- The Washington Times - Friday, November 19, 2004

Congress will send President Bush legislation overhauling both Social Security and the tax code by the end of 2006, House Majority Leader Tom DeLay will tell top conservatives in a speech tonight.

“Social Security and tax reform are both on the agenda for the 109th Congress, and we plan to send both bills to the president before we adjourn two years from now,” Mr. DeLay will tell the Council for National Policy, according to excerpts from the speech text.

Mr. DeLay will tell the group of top-level conservative activists and policy people that his declaration puts an end to Washington discussions he has heard that Congress will try to accomplish one of those objectives before the midterm congressional elections and put off the other until afterward.

“We’re going to do both before the 2006 elections,” he says, according to the excerpts.

Mr. Bush has claimed a mandate to tackle both objectives during his second administration, but some observers doubt he will be able to do either.

Both bills must pass the House, where a solid Republican majority and control of the floor process should help, and the Senate, where Democrats have enough votes to filibuster any legislation they choose.

Even some Republicans are saying it will be a chore to pass both bills so quickly.

“It’s easy to promise that. It’s going to be pretty hard to deliver it,” said one Republican leadership aide.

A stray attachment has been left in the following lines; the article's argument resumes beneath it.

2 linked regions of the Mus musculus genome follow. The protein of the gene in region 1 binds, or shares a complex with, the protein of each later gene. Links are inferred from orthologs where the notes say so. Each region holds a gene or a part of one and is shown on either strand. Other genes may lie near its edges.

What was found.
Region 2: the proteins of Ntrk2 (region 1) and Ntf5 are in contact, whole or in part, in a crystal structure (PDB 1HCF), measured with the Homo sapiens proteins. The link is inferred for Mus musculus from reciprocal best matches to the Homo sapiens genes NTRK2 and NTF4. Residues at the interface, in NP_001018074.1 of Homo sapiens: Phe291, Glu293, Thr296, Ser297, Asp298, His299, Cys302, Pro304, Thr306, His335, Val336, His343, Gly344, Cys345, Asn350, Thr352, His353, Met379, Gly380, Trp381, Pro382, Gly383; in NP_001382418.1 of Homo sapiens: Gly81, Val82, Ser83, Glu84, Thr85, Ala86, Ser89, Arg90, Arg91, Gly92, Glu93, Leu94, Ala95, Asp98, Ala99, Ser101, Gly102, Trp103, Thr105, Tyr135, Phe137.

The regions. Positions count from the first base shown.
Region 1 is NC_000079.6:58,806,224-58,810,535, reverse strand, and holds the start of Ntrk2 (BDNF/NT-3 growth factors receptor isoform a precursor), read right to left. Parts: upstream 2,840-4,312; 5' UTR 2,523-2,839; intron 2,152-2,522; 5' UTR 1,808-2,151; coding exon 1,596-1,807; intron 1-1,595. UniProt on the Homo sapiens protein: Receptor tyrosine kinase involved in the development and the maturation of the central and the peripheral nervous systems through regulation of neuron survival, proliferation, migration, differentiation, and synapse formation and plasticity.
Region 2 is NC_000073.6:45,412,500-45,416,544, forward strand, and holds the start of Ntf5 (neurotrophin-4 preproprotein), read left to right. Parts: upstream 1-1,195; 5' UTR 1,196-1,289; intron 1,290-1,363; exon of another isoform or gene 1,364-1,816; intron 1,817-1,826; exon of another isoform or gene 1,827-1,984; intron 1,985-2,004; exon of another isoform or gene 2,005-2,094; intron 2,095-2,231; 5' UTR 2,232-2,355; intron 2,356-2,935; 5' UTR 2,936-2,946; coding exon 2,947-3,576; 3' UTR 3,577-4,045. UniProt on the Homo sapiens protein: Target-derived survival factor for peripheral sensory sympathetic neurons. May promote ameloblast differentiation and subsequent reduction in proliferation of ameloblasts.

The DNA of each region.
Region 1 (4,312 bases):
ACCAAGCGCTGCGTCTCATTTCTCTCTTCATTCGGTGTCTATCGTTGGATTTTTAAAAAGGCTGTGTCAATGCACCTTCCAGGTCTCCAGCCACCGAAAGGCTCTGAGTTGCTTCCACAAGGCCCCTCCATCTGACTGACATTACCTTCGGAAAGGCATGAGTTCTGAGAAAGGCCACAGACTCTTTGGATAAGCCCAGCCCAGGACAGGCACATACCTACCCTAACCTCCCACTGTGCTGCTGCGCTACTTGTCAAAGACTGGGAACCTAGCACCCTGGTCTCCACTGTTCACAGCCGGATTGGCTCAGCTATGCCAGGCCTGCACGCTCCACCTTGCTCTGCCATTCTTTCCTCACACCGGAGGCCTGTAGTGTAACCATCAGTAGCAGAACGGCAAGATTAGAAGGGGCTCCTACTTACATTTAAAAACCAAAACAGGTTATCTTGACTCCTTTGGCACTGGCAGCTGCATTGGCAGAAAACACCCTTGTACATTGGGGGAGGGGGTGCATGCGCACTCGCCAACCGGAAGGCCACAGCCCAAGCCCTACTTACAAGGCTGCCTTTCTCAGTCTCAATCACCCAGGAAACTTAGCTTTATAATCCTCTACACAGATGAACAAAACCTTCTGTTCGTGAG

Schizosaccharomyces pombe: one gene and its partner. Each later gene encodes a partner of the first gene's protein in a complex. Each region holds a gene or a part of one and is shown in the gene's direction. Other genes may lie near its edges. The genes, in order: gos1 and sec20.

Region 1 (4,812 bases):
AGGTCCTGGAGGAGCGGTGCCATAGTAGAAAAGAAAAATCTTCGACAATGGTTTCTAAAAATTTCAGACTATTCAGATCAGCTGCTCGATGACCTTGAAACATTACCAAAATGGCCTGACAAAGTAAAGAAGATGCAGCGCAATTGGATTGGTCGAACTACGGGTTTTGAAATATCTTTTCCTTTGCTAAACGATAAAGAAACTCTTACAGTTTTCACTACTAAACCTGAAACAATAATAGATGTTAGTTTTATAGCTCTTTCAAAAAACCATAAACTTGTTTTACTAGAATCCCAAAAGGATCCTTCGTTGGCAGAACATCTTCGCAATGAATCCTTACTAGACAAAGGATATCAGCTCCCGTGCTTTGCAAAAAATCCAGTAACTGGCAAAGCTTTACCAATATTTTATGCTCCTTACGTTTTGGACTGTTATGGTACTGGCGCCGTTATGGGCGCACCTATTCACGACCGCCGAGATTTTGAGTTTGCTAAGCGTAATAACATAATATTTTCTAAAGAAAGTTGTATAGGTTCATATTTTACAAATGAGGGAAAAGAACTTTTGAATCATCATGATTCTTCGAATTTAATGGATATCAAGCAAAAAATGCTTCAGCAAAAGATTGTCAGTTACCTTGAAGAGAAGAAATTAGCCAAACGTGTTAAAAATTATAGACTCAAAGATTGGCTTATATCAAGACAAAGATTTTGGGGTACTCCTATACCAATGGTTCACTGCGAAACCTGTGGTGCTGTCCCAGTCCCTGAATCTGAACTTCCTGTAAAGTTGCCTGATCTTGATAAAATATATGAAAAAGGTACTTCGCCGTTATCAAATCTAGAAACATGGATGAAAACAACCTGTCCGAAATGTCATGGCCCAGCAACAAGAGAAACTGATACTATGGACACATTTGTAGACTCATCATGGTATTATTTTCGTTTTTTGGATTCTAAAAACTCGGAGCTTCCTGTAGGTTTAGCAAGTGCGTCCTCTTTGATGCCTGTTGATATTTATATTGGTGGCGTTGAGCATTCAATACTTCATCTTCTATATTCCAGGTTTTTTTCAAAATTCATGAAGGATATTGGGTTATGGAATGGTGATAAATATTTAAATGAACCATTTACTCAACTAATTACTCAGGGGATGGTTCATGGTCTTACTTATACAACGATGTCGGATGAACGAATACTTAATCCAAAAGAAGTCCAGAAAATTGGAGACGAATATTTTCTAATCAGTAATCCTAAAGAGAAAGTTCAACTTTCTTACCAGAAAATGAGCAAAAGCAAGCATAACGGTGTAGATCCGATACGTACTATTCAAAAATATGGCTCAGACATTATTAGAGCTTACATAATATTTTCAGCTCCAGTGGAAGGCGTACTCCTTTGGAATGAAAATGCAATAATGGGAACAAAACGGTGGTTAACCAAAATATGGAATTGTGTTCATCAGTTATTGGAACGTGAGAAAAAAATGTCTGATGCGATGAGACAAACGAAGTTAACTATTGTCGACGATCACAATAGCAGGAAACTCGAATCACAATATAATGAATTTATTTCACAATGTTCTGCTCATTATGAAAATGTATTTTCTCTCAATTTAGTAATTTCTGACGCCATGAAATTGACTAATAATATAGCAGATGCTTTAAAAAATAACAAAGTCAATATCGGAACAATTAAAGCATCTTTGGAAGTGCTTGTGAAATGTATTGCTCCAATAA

The aide said Social Security probably will come first, because that is the direction the White House is leaning and proposals already are in place. Republicans generally agree that they want to create some sort of private investment accounts as part of Social Security.

To accomplish tax reform, meanwhile, Republicans first will have to solve the split between those who favor a national sales tax and those who favor a flat income tax before turning to specific legislation.

Mr. DeLay, though, says Republicans must be prepared to move on a series of major reforms to justify what he called “the most inclusive, diverse, comprehensive and meaningful election victory since Franklin Roosevelt was sent to Washington in 1932.”

“The next two years will provide the Republican Party an opportunity our parents never had, and our children may never have — to reform and re-form our government around our principles,” he says.

Mr. DeLay also takes jabs at TV personalities and others who seemed disappointed in the outcome of the Nov. 2 election.

“Setting aside the anecdotal evidence of Katie Couric wearing black the following morning on the ‘Today’ show, just look at the absolute nonsense that has been said,” Mr. DeLay says.

He points specifically to a column that novelist Jane Smiley wrote for Slate.com in which she said, “Ignorance and bloodlust have a long tradition in the United States, especially in the red states,” and she said ignorance works when “they put the fear of God into you.”

“That’s funny, because the way I heard it, here is how ignorance works: First they give you a column on Slate.com,” Mr. DeLay says.

The Texan then turns his attention to the New York Times and columnist Paul Krugman, who wrote that he does not “hope for worse scandals and failures during Mr. Bush’s second term, but I do expect them.”

Then the counterpunch: “In Mr. Krugman’s defense, I suppose if anyone can speak with authority about scandals and failures over the last four years, who better than a writer for the New York Times.”

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